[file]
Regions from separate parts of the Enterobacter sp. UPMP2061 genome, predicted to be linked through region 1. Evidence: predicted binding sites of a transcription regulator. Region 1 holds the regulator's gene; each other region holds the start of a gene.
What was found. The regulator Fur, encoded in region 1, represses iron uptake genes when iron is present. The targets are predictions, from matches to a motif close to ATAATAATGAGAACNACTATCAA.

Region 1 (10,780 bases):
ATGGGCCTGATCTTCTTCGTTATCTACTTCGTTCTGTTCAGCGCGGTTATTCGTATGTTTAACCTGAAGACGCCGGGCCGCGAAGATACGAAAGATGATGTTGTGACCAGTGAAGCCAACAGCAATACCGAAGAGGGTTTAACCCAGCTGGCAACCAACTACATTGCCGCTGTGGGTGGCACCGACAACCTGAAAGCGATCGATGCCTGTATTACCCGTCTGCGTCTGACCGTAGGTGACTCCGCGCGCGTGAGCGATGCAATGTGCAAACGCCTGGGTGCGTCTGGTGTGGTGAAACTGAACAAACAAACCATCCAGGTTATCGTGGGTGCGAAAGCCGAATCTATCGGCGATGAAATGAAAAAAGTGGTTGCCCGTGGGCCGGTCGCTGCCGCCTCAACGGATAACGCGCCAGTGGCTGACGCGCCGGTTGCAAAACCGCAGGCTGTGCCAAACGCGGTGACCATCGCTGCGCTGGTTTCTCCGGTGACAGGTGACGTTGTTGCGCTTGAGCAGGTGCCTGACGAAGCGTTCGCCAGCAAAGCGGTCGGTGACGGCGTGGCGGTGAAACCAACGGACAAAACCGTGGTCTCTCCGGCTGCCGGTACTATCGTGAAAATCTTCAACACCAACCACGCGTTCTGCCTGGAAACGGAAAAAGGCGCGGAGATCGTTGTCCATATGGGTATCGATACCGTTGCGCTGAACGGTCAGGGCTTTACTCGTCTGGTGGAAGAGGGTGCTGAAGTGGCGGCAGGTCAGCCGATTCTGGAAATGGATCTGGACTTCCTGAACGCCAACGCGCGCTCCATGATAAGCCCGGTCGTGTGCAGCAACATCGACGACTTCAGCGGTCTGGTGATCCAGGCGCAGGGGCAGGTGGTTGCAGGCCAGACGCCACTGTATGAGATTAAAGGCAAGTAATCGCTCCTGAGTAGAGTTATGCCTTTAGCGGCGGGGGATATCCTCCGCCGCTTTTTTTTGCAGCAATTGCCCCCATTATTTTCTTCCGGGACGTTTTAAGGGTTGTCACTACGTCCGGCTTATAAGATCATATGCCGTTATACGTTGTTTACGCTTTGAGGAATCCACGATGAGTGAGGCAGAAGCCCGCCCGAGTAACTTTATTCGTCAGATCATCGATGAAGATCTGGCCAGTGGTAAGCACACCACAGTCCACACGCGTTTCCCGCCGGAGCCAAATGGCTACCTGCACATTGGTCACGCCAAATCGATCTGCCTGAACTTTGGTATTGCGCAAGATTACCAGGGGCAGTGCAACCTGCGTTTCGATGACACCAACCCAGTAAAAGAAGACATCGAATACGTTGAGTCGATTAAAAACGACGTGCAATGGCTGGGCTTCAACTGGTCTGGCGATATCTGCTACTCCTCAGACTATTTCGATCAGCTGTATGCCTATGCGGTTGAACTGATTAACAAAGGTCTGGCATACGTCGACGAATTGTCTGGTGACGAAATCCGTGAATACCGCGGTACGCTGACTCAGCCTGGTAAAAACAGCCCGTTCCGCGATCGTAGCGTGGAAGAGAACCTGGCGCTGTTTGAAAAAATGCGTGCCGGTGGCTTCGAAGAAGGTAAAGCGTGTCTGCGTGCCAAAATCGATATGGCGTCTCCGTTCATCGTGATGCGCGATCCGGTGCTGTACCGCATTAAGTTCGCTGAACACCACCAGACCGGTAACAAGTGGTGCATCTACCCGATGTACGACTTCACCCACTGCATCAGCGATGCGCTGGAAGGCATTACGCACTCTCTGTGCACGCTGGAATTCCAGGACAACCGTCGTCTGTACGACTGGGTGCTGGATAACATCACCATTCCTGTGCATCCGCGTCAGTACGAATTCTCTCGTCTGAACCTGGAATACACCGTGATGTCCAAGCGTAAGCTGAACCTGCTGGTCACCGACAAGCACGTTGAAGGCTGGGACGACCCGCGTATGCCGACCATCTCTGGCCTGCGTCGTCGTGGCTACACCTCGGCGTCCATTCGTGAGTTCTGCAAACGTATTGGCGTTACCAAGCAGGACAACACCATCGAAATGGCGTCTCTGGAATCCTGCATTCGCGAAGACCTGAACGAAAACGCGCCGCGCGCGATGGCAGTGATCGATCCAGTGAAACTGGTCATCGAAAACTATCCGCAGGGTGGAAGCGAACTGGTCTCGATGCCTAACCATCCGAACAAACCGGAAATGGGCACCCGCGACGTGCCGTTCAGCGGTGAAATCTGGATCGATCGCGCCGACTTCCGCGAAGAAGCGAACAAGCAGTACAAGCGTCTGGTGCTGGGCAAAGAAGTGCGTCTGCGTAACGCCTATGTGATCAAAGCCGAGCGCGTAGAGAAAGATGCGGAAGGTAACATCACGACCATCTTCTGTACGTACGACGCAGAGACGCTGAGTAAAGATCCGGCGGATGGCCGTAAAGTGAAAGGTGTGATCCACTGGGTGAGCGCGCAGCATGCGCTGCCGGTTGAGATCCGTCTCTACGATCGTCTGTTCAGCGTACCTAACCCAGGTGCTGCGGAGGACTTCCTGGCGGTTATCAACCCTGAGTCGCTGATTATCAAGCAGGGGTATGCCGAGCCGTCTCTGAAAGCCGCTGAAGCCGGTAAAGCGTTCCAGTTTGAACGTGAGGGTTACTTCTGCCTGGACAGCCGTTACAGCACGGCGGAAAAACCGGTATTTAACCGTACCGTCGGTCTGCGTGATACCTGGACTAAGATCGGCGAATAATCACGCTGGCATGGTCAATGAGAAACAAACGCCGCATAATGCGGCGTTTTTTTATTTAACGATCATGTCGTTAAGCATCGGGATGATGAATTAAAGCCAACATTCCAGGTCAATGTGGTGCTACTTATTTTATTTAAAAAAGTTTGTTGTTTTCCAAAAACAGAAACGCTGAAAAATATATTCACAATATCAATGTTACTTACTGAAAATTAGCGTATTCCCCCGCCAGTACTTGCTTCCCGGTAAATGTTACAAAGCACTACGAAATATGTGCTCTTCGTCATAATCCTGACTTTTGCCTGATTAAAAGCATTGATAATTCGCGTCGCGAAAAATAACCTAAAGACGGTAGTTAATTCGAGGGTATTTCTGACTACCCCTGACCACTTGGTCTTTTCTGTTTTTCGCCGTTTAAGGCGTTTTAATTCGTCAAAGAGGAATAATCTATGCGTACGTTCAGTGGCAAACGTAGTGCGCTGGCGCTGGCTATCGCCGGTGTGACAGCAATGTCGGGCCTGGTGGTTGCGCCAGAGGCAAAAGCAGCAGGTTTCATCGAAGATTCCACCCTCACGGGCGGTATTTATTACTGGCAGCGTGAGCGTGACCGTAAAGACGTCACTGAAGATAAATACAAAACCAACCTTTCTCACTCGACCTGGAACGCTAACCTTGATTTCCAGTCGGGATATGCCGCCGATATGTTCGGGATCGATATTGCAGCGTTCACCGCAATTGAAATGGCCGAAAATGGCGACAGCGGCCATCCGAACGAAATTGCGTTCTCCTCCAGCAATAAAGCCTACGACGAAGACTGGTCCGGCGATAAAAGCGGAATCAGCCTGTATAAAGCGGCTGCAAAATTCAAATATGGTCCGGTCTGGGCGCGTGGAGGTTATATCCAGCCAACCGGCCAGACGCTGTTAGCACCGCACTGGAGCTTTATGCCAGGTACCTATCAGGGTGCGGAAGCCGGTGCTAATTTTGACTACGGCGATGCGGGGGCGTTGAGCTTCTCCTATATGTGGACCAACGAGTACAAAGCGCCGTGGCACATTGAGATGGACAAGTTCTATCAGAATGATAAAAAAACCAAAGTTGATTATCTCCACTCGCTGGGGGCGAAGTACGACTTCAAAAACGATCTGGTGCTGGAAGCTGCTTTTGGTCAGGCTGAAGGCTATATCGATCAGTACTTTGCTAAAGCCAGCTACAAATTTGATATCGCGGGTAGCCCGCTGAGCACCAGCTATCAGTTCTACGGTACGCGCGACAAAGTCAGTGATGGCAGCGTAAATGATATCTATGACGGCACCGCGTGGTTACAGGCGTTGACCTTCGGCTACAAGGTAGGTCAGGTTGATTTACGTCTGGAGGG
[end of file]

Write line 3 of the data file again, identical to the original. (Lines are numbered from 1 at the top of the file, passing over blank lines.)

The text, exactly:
Region 1 (10,780 bases):